Sihanouk’s “Glory to Our Arab and African Brothers”

Among the many musical compositions that Norodom Sihanouk composed was a piece called “Glory to Our Arab and African Brothers.”

It would appear that this was a piece that Sihanouk composed while he was living in Beijing and Pyongyang in the 1970s, when he was allied with the Khmer Rouge.

Here is a re-creation of this song and an English translation of the lyrics.

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Sihanouk’s “Thank You, Hồ Chí Minh Trail” (1973)

In 1970, the head of state of Cambodia, Norodom Sihanouk, was overthrown by one of his military officers, Lon Nol.

Sihanouk, who had declared Cambodia to be a neutral state, was in Moscow at the time. He then flew to Beijing. In Beijing, Premier Minister Zhou Enlai summoned Vietnamese Prime Minister Phạm Văn Đồng, and together they convinced Sihanouk to form a government-in-exile and resist Lon Nol.

Sihanouk proceeded to do so, and in the process, he decided to support a group that was also opposed to Lon Nol, the Khmer Rouge.

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Visions of Modernity in French Indochina

I recently discovered that the French Archives nationales de outré-mer has digitized a treasure trove of historical photographs from France’s former colonial possessions and has made those images available online for public viewing.

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For people who are familiar with photographs from French Indochina, some of the photographs that the Archives nationales de outré-mer has digitized will be familiar from their previous appearance in publications.

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However, there are many many many others in this online archive that, as far as I know, have never been made public before.

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Just to give an example, here are some photographs of what we might call “visions of modernity,” that is, photographs that were either directly meant to highlight the modern developments that were taking place in the colonies, or which, through things like the clothing that we see people wearing, we can tell that society was “modernizing.”

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There are many other images in this archive about historical places, and there are a very large number of photographs of people from different ethnic groups.

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It is easy to search through the collection by going here, selecting a “territoire,” clicking “lancer la recherche,” and then clicking “afficher.” In the upper-right-hand corner of the page you can then select 20 under “Résultats par page” for easier viewing.

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For French Indochina one can find photographs under the following “territoires”: Annam, Cambodge, Cochinchine, Indochine, Laos, Siam (2 pictures of Thai pilots landing in Vietnam) Tonkin and Vietnam. With some effort, one can probably related pictures under other “territoires,” such as the picture above of a structure being built to house Vietnamese exiles in French Guiana.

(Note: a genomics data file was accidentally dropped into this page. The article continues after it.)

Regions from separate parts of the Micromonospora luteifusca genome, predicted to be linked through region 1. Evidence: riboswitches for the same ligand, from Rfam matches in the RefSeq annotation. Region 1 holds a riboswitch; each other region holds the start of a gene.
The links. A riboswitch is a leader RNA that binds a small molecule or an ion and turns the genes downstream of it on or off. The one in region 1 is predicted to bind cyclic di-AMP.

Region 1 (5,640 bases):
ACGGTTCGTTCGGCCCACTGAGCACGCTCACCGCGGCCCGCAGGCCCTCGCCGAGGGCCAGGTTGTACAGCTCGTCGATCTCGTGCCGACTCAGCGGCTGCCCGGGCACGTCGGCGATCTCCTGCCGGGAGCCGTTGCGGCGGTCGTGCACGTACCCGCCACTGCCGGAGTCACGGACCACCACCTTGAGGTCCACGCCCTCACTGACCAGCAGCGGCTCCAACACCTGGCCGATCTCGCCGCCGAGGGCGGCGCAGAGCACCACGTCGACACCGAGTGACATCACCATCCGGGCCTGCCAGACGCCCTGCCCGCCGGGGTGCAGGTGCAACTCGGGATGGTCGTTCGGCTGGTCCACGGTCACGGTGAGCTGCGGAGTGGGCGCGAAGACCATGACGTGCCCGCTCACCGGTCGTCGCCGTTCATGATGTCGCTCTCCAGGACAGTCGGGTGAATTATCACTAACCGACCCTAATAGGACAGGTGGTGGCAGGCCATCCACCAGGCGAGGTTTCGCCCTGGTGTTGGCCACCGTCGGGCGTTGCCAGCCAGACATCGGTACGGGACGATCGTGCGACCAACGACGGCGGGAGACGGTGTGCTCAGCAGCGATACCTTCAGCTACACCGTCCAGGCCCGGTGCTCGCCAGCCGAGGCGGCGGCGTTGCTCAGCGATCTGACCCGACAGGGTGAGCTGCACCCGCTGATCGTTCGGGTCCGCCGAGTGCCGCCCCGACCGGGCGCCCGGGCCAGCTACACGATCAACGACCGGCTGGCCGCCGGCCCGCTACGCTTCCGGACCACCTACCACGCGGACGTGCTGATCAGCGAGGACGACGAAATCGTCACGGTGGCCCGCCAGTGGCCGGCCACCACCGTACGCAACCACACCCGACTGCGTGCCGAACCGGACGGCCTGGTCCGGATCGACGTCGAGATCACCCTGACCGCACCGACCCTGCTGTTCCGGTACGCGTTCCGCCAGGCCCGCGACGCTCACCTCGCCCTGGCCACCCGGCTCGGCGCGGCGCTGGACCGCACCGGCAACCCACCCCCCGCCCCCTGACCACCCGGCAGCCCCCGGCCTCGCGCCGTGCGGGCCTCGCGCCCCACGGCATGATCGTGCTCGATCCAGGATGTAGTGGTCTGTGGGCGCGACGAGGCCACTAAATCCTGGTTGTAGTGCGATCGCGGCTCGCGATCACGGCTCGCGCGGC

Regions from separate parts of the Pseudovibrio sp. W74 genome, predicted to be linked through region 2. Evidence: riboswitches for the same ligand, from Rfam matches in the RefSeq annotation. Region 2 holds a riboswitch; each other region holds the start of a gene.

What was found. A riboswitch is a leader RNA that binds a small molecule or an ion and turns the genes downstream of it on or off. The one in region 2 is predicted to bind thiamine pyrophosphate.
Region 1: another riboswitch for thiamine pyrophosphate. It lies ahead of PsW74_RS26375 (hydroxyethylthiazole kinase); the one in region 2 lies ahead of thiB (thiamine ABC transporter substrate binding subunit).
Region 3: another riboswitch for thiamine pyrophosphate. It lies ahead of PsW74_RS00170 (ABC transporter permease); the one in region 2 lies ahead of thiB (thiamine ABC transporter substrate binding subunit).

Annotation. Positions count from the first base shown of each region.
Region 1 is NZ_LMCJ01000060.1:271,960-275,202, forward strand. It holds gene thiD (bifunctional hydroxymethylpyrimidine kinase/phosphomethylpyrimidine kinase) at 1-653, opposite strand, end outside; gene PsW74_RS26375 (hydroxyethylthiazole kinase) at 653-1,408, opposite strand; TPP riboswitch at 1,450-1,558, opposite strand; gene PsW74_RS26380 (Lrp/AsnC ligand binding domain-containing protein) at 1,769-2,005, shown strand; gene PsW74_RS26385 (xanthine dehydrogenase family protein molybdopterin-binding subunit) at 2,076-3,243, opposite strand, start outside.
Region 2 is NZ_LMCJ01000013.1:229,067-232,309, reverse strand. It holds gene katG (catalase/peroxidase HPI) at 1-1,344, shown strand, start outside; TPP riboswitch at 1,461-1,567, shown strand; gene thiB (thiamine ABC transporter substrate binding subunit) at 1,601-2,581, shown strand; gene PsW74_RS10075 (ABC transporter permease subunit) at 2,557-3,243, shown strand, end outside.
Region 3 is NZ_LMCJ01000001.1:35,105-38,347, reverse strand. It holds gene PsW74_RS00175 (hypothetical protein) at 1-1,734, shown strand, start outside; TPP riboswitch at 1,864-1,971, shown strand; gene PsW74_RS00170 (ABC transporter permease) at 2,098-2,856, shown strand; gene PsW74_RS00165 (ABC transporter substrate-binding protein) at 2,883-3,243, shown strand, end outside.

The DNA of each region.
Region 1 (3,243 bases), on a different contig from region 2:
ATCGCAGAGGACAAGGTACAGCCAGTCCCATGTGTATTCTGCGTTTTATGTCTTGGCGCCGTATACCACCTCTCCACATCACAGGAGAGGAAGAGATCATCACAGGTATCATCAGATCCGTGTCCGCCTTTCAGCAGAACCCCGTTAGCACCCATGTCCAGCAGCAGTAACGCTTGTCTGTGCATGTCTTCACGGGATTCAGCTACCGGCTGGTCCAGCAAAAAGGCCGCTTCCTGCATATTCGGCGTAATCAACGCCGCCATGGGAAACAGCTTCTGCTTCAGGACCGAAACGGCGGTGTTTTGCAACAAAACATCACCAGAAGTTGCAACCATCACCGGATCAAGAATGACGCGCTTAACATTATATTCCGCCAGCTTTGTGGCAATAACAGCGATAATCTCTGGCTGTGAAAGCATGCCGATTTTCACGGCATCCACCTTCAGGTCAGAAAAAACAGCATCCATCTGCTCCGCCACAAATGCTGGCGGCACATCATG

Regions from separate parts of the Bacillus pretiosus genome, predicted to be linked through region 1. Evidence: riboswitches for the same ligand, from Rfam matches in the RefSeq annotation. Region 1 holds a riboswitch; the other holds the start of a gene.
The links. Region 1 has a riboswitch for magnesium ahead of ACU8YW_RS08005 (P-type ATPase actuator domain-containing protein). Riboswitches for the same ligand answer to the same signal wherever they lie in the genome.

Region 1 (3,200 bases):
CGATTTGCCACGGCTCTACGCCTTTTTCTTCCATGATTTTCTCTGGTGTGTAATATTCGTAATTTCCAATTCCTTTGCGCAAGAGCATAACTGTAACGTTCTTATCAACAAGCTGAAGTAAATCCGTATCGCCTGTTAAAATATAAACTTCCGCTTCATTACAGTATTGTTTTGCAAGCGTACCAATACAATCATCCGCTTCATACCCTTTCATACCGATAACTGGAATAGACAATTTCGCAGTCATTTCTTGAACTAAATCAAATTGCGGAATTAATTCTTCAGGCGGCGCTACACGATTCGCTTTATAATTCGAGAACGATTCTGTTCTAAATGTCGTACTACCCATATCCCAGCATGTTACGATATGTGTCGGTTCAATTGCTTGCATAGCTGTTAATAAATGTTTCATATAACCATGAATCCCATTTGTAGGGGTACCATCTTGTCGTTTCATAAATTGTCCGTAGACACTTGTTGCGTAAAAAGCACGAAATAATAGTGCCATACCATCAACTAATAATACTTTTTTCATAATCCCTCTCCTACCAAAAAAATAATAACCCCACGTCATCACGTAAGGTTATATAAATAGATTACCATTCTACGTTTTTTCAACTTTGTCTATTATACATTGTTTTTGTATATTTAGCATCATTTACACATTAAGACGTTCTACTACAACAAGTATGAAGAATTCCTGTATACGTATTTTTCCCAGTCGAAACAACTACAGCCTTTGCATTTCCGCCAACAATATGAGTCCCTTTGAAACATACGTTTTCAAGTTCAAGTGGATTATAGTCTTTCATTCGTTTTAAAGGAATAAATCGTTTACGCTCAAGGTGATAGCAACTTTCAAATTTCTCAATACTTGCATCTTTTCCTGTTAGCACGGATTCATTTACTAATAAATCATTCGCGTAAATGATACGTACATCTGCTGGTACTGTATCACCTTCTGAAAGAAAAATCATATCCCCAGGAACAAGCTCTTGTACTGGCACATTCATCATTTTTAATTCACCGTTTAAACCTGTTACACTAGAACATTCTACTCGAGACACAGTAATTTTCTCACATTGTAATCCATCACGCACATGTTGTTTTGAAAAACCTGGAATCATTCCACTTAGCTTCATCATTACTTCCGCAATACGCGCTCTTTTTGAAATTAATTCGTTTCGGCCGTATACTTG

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The Archives nationales de outré-mer has done a great service by making these images available for public viewing.

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The past is fascinating and these images make that fact amazingly clear.

Traveling Back in Time to Jam with Ros Sereysothea

As an historian, not only do I enjoy learning about the past, but I also have a strong desire to travel back in time to visit certain places at certain times.

1960s Cambodia is one such place I would like to go back in time to visit, because I would love to be able to listen to the great musicians at that time perform, such as Sinn Sisamouth and, of course, Ros Sereysothea.

Sinn Sisamouth & Ros-Sereysothea

I was thinking about this the other day, and then it dawned on me that I can go back in time. With the use of digital audio and video tools, I realized that not only can I go back to 1960s Cambodia, but I can actually play guitar with Ros Sereysothea’s band there.

So I tuned a guitar to an old recording of Ros Sereysothea’s “Bong Srolanh Oun Ponmaan Dae” (How Much Do You Love Me), and recorded a rhythm track as well as a little bit of lead guitar.

I then made a video of me playing that music, and. . . before I knew it, I was transported back in time to 1960s Cambodia. . . (or at least to the world of the hip elite in 1960s Cambodia).

I played with the band, people danced, and we all grooved to the lovely singing of “the Golden Voice of the Royal Capital.” It was an honor!! And I also learned that in the digital age historians can finally time travel.

Bombing Distilleries in World War II Indochina

I recently came across a report that the Office of Strategic Services (OSS) prepared during World War II on “Selected Industrial Sites in Indo-China.” In seeing this title, I assumed that this document must have identified potential bombing targets.

I therefore also assumed that it would be about places like oil refineries, fuel storage tanks, etc., but much to my surprise, the main “industrial sites” mentioned were distilleries.

At first I couldn’t understand why bombing distilleries would be so important. Can eliminating an enemy’s alcohol supplies really lead to a military victory?

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As I read the report, however, I quickly came to see the connection, as during the war the Japanese had converted distilleries in French Indochina so that they could produce fuel.